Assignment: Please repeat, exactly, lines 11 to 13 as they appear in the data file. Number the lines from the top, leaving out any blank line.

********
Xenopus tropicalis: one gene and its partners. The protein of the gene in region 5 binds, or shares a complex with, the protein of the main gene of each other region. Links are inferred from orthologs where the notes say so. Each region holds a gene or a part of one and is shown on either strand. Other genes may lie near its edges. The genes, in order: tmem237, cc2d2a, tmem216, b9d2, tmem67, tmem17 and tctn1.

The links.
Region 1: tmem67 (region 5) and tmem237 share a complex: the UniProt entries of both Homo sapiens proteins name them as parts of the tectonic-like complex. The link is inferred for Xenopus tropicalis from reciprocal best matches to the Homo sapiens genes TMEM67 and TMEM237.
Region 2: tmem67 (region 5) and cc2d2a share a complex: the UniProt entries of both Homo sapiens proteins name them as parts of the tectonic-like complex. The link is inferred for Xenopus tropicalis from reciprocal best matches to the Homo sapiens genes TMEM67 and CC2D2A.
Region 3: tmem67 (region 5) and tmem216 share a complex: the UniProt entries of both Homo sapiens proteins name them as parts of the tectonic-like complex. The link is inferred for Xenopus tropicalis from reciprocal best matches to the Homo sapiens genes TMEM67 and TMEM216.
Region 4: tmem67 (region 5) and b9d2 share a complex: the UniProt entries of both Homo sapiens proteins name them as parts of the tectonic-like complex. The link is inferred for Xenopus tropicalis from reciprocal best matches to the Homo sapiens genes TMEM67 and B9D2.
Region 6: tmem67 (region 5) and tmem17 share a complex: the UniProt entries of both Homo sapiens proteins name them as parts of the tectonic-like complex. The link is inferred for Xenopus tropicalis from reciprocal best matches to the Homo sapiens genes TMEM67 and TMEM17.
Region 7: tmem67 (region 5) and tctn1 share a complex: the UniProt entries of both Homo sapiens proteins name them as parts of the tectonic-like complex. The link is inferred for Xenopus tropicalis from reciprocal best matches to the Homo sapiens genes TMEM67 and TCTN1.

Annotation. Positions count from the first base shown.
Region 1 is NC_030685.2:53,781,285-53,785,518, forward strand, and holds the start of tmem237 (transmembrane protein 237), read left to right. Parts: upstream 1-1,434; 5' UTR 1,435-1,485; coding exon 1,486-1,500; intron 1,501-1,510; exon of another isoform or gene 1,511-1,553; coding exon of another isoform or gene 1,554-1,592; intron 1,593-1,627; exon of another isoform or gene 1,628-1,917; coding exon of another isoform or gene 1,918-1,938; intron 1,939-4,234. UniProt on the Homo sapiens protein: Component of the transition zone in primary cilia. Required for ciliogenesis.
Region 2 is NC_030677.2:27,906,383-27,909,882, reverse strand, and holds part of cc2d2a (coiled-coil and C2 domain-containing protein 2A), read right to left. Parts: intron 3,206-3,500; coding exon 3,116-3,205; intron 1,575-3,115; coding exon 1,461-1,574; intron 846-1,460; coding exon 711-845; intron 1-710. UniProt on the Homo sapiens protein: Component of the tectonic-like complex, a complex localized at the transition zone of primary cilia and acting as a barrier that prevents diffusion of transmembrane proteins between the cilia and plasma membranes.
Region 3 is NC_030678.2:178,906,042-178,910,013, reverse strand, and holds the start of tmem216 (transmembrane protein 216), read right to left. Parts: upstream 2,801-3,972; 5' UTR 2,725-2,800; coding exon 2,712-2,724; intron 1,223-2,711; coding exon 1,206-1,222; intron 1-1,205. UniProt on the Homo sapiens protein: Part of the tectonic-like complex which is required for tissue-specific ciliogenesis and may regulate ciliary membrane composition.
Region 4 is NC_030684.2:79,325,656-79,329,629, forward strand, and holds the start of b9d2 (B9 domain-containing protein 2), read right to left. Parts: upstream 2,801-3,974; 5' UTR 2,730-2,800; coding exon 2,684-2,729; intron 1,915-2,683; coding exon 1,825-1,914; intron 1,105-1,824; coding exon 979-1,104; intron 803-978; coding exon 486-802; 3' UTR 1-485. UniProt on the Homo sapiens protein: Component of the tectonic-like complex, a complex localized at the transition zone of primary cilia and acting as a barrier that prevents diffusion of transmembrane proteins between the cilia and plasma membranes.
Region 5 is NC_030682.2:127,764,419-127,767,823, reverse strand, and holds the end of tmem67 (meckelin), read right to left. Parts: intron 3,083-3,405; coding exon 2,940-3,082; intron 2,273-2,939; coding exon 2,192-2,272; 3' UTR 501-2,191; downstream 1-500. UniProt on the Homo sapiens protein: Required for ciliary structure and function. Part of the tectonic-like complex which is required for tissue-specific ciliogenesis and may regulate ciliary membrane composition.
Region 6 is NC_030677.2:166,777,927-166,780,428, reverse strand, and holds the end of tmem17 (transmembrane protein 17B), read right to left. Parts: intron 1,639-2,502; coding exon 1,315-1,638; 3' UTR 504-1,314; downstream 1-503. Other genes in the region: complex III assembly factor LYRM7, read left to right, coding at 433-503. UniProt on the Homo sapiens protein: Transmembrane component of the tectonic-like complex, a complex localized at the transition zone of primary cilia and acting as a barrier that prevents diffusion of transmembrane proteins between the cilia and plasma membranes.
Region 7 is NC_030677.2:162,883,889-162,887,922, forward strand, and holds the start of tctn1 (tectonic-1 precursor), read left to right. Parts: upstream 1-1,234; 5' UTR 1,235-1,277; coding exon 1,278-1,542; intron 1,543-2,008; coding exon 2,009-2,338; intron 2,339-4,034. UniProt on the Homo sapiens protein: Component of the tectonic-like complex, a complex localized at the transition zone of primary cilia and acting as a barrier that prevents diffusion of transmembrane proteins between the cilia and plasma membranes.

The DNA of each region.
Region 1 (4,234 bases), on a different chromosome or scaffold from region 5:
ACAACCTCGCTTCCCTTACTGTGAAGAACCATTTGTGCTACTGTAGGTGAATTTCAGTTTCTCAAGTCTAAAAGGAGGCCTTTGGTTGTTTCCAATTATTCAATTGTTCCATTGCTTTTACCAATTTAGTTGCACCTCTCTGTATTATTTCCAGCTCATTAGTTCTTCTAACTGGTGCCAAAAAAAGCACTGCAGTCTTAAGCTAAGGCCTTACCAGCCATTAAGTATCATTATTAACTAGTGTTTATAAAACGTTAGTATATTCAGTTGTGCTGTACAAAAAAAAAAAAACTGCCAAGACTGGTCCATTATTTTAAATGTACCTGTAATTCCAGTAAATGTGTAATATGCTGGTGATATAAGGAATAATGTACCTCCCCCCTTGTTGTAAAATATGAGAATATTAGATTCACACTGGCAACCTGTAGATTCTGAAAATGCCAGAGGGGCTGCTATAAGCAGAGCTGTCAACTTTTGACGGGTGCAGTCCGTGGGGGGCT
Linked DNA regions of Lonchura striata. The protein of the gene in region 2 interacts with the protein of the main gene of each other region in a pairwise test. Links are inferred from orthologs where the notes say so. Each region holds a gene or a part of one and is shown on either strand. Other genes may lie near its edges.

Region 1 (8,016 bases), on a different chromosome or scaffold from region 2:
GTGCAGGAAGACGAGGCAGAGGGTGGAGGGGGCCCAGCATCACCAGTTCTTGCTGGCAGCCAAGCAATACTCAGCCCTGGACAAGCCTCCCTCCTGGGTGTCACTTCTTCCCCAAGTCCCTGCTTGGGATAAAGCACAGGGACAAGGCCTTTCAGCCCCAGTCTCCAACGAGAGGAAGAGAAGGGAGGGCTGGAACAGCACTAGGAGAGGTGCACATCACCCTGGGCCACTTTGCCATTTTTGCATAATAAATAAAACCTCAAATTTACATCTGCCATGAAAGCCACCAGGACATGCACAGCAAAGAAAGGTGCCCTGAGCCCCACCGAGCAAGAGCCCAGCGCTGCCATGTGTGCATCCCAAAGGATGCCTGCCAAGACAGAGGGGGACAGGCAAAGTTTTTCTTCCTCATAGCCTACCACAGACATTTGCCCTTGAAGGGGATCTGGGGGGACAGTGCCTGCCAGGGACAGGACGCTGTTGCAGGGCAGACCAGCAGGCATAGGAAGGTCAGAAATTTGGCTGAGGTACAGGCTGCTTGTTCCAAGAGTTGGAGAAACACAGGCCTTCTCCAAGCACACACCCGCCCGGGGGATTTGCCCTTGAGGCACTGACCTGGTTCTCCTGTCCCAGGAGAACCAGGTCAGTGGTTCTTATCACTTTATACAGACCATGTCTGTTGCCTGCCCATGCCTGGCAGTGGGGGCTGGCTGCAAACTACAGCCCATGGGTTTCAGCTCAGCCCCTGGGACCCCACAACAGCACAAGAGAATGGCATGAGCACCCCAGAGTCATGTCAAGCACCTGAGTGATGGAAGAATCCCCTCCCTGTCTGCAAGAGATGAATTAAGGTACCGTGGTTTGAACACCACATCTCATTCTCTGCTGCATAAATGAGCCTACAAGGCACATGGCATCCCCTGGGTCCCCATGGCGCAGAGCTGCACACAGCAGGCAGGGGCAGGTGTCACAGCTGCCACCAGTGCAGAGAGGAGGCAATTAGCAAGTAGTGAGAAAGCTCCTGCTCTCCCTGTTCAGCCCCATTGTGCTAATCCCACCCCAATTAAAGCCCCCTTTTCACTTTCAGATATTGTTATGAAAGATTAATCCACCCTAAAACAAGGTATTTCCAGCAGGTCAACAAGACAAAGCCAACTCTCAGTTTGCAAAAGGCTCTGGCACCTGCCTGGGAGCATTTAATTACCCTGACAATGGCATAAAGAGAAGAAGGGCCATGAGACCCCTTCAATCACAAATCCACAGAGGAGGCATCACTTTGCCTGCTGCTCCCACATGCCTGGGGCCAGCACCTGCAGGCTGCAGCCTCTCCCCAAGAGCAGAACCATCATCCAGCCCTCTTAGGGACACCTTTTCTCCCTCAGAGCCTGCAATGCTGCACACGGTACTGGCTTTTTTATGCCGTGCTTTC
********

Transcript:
Region 2 is NC_030677.2:27,906,383-27,909,882, reverse strand, and holds part of cc2d2a (coiled-coil and C2 domain-containing protein 2A), read right to left. Parts: intron 3,206-3,500; coding exon 3,116-3,205; intron 1,575-3,115; coding exon 1,461-1,574; intron 846-1,460; coding exon 711-845; intron 1-710. UniProt on the Homo sapiens protein: Component of the tectonic-like complex, a complex localized at the transition zone of primary cilia and acting as a barrier that prevents diffusion of transmembrane proteins between the cilia and plasma membranes.
Region 3 is NC_030678.2:178,906,042-178,910,013, reverse strand, and holds the start of tmem216 (transmembrane protein 216), read right to left. Parts: upstream 2,801-3,972; 5' UTR 2,725-2,800; coding exon 2,712-2,724; intron 1,223-2,711; coding exon 1,206-1,222; intron 1-1,205. UniProt on the Homo sapiens protein: Part of the tectonic-like complex which is required for tissue-specific ciliogenesis and may regulate ciliary membrane composition.
Region 4 is NC_030684.2:79,325,656-79,329,629, forward strand, and holds the start of b9d2 (B9 domain-containing protein 2), read right to left. Parts: upstream 2,801-3,974; 5' UTR 2,730-2,800; coding exon 2,684-2,729; intron 1,915-2,683; coding exon 1,825-1,914; intron 1,105-1,824; coding exon 979-1,104; intron 803-978; coding exon 486-802; 3' UTR 1-485. UniProt on the Homo sapiens protein: Component of the tectonic-like complex, a complex localized at the transition zone of primary cilia and acting as a barrier that prevents diffusion of transmembrane proteins between the cilia and plasma membranes.